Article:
Contentious Education Reform in Mexico in the Spotlight as Labor Unrest Continues

By Mark Browne | June 16, 2016 | 12:20am EDT
Police prevent demonstrators marking Teacher's Day from approaching the Zocalo plaza in Mexico City, May 15, 2015 (AP Photo/Marco Ugarte, File)

Mexico City ( – A newly released study says Mexico needs to shift the focus of education reform urgently from primary to secondary schools and higher education, as the government wages a pitched battle with teachers and unionists who blocked highways and occupied buildings in ongoing protests against reforms passed in 2013.

The reforms, aimed at breaking the national union’s iron grip on teacher hiring and imposing measures to evaluate teacher performance, now face a new challenge as the government ratchets back spending on education for the first time in 10 years, according to Fiorentina Garcia, an investigator with the think tank CIEP.

A 1.8 percent reduction in spending this year may be a sign of more cuts to come as the government faces the impact of lower oil revenues, pressure on the value of the peso and shifts in priorities towards infrastructure and social spending, she said.

The government had increased education spending by 29 percent over the past decade.

A CIEP study released Tuesday found that Mexico spends 15 percent of the government’s total budget on education – more than any other single item. Some 97 percent of all education spending goes to primary schooling, and 87% of that is spent on teachers’ salaries alone.

Less than 1 percent of the total government education budget is spent on higher education, with just 1.3 percent spent at high schools, shortchanging young Mexicans, Fiorentina said. Some 30 percent of Mexicans aged 15-24 do not work or study and only 29 percent are enrolled in public schools.

“Mexico has to transition from focusing only on primary school to secondary and higher education,” she said.

The lower levels of enrollment in higher education will cost the government in lost tax revenues, Fiorentina said, noting that for every year of higher education students can expect a 20 percent increase in salary compared to their peers with just a high school education.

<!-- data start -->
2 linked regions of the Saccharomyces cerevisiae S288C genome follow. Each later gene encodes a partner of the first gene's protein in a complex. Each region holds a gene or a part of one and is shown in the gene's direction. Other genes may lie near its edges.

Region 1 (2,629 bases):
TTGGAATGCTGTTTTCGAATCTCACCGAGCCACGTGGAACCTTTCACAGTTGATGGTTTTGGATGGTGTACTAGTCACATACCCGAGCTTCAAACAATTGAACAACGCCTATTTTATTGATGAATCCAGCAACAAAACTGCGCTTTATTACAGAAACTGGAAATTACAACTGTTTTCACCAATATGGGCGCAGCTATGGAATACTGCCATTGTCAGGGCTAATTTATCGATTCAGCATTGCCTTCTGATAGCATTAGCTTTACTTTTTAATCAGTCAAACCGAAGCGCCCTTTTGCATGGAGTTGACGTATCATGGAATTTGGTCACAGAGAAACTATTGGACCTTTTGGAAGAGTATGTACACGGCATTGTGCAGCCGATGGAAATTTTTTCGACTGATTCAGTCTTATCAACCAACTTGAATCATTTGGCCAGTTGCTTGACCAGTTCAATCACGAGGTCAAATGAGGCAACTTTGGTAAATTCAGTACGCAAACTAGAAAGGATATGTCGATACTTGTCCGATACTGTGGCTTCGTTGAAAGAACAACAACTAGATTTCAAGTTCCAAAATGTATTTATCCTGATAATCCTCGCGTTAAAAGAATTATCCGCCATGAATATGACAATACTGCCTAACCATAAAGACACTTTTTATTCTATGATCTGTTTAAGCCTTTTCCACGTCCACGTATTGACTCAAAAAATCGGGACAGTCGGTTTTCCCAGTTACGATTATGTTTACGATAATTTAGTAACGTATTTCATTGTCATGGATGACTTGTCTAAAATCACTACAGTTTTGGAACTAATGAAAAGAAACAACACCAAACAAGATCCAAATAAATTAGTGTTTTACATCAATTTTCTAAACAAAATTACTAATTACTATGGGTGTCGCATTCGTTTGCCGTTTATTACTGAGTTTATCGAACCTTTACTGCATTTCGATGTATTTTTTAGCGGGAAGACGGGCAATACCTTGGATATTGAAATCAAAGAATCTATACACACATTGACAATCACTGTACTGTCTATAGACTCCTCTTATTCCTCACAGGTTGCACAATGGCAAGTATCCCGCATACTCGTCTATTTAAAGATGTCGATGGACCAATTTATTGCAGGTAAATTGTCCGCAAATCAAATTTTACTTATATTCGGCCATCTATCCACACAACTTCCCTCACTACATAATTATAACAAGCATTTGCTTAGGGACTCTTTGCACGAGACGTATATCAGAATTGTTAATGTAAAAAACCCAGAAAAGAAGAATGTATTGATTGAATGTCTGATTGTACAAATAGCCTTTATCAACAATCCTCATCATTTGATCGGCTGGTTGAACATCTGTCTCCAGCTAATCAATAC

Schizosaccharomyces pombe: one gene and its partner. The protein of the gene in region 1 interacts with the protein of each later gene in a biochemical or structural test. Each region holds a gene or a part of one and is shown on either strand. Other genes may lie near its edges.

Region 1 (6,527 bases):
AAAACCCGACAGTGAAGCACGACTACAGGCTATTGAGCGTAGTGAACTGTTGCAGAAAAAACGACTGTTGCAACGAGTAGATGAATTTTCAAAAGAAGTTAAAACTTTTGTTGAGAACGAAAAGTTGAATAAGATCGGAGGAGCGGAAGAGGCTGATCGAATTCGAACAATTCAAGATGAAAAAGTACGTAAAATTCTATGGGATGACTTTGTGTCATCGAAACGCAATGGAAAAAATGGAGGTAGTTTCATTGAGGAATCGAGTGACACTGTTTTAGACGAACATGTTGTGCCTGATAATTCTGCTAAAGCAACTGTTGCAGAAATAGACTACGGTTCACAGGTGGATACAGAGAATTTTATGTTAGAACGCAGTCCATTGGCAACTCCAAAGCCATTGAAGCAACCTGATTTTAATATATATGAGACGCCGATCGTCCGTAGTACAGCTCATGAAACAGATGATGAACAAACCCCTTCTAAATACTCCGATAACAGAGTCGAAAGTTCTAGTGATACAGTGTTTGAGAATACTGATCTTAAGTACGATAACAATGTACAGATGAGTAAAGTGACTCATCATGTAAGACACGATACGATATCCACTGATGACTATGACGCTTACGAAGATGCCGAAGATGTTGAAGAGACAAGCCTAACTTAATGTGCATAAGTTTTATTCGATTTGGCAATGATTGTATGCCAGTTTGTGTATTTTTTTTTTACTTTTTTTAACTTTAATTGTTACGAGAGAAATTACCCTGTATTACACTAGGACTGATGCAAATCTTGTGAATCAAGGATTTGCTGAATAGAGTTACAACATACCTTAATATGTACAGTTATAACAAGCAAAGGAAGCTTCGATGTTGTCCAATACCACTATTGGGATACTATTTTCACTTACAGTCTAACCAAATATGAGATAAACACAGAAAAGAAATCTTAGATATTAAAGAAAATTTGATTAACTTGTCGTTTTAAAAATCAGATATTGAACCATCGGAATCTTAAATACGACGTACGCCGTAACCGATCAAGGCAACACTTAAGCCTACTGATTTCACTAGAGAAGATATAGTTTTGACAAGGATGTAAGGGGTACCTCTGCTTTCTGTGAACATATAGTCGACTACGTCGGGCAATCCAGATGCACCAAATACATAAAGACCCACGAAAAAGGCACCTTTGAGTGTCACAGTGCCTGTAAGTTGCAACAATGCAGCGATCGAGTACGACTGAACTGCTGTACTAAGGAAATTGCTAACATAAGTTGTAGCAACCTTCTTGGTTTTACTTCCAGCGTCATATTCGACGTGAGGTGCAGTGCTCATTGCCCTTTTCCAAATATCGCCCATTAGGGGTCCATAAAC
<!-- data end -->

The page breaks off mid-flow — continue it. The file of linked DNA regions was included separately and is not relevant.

According to Sergio Cardenas, a professor and researcher with the Mexican think tank CIDA, a recent government study tied lower higher education enrollments to a lack of space at institutions of higher learning and insufficient family resources needed to support students at university.

The government, Cardenas said, actually spends more per pupil per capita on higher education than it does on primary or secondary education, but because higher-ed students tend to come from families with more resources, the spending favors students with more means.

He agreed current education reforms are not targeting higher education, and said union and teacher resistance is “predictable” given unions’ loss of hiring controls, and a shortage of government resources needed to enact reforms and improve teacher training.

Ongoing teacher protests in several states may be due to the fact that those states haven’t been distributing the resources needed to fund the reforms required by federal law, he said.

Mexico’s biggest challenge is getting teachers to back the reform effort, Cardenas noted, adding it was “way too early” to judge if reforms are working.

This week, protestors occupied banks and department stores and stopped trains in the state of Michoacán. They blocked highways at 14 different points in Oaxaca state, and thousands of teachers demonstrated in Guerrero state, demanding the release of two union leaders arrested by the government, El Universal reported.

On Wednesday, the Mexico City newspaper Reforma revealed new allegations of the diversion of union funds to bank accounts tied to the controversial National Education Workers’ Union boss Esther Gordillo.

After running the union for more than 20 years, Gordillo was arrested in 2013 while sitting in a private jet on an airport tarmac in Toluca, and convicted on organized crime and corruption charges.

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